Bowie State's fund-raising abuses Critical audit: Lack of oversight by president led to $182,000 in misspent funds intended for scholarships.

September 02, 1998

BOWIE STATE University and the college's private fund-raising foundation are in need of firm, responsible leadership.

That may be the only way to clean up the abuses and gross overspending by the foundation and the near-total lack of accountability exhibited by Bowie's president, Nathaniel Pollard Jr.

An audit undertaken by the University System of Maryland Board of Regents found glaring examples of misspending, ranging from Kennedy Center tickets, Redskins season tickets, rental cars, purchases of fine clothing and pet-care products to extra pay for TC the foundation's director, highly questionable contracts for work that was never performed, purchases of art and $2,300 in missing furniture.

Some $182,000 was taken from scholarship and campus activity funds to pay for these frivolous expenses. The audit report indicated that President Pollard apparently ordered many of these expenditures.

Former Gov. Harry R. Hughes, who is a regent on the audit committee, noted in his typically understated manner, "There was a lack of checks and balances over the foundation's funds." Things were so chaotic, Mr. Hughes said, that auditors found no trace of any budget for the foundation.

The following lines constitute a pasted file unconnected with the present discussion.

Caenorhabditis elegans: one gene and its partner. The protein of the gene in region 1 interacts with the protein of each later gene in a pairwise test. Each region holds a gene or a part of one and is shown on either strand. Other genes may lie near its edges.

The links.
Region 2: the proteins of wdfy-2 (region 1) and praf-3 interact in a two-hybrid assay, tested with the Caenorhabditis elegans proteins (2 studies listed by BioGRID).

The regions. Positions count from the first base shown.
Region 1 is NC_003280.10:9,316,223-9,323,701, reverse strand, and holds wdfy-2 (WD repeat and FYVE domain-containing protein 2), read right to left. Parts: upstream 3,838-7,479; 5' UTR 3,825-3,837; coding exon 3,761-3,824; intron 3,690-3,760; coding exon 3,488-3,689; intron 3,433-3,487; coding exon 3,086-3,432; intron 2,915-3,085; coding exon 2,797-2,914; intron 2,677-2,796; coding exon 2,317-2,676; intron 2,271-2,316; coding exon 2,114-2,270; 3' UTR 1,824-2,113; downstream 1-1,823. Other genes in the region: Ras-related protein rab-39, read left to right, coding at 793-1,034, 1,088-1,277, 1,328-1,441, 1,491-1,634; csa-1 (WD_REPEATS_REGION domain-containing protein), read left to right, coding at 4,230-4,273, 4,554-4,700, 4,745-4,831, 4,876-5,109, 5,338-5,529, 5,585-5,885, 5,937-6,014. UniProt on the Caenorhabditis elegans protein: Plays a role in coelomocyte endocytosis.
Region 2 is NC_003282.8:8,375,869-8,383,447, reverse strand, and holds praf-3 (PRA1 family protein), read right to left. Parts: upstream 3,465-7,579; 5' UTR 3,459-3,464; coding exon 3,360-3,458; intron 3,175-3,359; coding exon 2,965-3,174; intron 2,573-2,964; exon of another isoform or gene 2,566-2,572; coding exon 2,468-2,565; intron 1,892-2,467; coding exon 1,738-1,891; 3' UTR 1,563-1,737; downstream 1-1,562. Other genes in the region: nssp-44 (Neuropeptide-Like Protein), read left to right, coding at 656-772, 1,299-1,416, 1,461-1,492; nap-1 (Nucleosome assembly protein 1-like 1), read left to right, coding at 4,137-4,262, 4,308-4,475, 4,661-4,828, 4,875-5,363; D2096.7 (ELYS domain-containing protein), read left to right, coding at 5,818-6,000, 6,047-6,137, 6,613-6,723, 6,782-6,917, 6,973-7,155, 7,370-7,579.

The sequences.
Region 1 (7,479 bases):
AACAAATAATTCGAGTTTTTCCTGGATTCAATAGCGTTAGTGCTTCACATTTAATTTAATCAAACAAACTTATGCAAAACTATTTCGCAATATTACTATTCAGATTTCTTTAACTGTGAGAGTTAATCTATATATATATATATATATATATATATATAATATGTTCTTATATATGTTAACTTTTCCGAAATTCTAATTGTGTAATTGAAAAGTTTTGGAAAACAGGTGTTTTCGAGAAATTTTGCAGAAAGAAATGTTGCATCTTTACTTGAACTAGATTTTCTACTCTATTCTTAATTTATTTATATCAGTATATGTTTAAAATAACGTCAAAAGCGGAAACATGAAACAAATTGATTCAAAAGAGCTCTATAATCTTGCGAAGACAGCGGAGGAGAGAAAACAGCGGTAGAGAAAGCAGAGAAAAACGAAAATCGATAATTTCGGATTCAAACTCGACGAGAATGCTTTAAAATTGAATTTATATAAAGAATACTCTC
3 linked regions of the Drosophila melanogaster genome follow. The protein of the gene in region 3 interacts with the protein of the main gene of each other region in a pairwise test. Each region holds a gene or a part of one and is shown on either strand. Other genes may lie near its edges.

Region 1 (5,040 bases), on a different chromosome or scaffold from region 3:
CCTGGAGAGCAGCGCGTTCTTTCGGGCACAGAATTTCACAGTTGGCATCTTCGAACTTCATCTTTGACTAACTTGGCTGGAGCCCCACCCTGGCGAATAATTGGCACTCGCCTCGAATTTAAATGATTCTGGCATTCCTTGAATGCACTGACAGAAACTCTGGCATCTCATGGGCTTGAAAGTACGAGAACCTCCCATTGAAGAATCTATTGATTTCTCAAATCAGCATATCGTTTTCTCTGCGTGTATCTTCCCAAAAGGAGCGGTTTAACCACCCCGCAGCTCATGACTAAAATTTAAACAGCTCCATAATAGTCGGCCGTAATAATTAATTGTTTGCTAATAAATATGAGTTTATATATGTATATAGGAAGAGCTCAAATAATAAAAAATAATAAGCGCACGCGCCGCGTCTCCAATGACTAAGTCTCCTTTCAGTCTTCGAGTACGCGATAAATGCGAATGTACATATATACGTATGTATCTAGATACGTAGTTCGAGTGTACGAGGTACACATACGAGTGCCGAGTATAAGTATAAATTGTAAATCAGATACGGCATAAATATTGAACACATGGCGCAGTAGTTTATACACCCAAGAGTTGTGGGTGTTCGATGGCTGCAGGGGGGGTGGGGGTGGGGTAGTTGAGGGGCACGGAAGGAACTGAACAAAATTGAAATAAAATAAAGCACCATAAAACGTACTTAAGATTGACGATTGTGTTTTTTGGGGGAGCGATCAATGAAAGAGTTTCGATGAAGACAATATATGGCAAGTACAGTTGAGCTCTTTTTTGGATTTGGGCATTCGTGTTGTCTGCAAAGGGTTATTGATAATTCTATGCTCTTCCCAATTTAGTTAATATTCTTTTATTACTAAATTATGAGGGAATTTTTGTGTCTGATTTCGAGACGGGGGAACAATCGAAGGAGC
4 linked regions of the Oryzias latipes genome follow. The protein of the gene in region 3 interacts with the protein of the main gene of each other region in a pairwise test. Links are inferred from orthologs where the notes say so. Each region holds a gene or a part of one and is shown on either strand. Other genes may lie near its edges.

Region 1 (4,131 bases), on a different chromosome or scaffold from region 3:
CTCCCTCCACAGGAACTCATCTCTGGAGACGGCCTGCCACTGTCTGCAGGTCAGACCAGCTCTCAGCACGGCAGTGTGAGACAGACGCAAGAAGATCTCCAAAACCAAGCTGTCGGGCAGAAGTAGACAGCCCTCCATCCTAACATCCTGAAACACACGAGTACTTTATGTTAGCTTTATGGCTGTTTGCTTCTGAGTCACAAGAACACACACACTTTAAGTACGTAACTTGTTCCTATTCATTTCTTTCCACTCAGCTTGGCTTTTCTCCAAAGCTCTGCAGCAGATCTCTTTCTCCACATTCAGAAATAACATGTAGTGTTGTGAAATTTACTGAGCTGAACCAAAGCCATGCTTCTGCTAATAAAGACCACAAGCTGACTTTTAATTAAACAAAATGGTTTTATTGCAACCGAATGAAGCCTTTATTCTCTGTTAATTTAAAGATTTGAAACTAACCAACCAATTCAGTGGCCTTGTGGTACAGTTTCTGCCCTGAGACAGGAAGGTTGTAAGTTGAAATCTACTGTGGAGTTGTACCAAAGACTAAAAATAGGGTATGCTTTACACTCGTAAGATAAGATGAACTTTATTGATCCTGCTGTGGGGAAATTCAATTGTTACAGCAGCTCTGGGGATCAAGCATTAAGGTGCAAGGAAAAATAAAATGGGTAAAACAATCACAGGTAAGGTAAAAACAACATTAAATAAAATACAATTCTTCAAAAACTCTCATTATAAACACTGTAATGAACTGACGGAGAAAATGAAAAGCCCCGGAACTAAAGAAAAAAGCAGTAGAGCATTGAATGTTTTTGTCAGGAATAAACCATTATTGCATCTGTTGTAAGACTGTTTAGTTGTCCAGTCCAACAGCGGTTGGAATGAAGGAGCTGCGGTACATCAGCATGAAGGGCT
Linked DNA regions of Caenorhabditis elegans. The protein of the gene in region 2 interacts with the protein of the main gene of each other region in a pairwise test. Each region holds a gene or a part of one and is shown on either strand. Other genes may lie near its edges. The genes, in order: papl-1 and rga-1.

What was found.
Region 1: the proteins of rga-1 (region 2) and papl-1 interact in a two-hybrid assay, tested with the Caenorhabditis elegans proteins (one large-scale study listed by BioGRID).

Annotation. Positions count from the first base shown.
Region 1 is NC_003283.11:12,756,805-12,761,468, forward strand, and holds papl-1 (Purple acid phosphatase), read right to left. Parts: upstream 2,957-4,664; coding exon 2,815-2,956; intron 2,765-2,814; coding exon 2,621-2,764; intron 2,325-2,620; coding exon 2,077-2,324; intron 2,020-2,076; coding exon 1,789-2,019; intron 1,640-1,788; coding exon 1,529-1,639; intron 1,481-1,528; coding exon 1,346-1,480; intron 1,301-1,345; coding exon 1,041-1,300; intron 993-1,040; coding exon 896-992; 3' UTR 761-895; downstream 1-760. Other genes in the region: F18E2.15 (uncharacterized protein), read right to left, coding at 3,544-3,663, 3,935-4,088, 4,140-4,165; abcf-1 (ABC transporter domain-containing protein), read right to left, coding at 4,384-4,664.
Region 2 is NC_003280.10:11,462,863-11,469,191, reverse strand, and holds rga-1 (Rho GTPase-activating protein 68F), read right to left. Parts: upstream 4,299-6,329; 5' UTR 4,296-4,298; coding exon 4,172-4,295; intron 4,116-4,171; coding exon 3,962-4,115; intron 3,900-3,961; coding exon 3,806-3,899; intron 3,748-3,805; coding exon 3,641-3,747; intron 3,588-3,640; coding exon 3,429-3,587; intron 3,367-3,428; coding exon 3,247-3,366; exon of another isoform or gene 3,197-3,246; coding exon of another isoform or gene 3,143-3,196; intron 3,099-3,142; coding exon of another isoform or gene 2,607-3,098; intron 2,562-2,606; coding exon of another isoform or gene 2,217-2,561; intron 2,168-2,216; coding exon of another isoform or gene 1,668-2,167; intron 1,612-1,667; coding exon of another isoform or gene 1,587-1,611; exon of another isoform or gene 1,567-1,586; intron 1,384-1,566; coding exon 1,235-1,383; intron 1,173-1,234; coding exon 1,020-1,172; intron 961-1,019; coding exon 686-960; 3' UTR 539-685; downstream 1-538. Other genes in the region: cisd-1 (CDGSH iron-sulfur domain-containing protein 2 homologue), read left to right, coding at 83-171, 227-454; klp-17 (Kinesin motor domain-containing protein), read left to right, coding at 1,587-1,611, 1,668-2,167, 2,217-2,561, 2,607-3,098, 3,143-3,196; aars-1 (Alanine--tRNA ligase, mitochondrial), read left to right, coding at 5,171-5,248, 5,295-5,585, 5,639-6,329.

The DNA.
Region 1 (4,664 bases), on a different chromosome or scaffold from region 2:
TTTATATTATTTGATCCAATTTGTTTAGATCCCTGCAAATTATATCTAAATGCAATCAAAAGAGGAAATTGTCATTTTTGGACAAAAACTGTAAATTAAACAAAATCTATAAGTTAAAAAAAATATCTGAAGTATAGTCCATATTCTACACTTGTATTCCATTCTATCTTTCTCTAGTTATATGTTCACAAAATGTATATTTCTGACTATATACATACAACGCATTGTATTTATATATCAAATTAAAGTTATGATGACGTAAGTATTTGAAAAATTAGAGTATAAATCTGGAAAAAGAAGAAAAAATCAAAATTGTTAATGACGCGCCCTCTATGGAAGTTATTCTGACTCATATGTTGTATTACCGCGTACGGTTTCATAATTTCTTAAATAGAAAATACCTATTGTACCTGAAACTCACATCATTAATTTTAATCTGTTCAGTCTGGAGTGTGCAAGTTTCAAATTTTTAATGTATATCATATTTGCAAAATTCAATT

Dr. Pollard bears the brunt of the criticism. He failed to request ongoing financial information about the foundation.

Indeed, he seems to have precipitated many of these spending sprees, according to the audit.

Bowie State's misadventures in fund raising and a similar finding at Salisbury State come at an inopportune time for the university system, which is in the midst of a $700 million fund drive. As more emphasis is placed on private fund raising, regents must establish strict accountability standards -- and strict punishment for those who violate these standards.

Toward that end, the university system has set up a commission to review the oversight of all fund-raising organizations under its broad umbrella. But this report won't be presented to the Board of Regents until December.

What happens in the interim?

More to the point, what happens at Bowie State? The misspending may have jeopardized the Bowie foundation's federal tax-exempt status. Can a discredited college president, who helped create the foundation's deficit, be entrusted to make things right?

It is time for the regents to give new powers to the University of Maryland Foundation to exert financial and audit power over individual campus foundations -- and to make the findings public on a regular basis. The lack of firm controls cannot be tolerated. Spending scholarship dollars so foundation officials can live high off the hog is a betrayal of both donors and students who desperately need financial aid to continue their education.

This situation must stop. The regents should act rapidly to restore integrity to Bowie State's fund-raising activities and then put in place safeguards to ensure the integrity of all fund-raising subsidiaries under the university system.

Pub Date: 9/02/98

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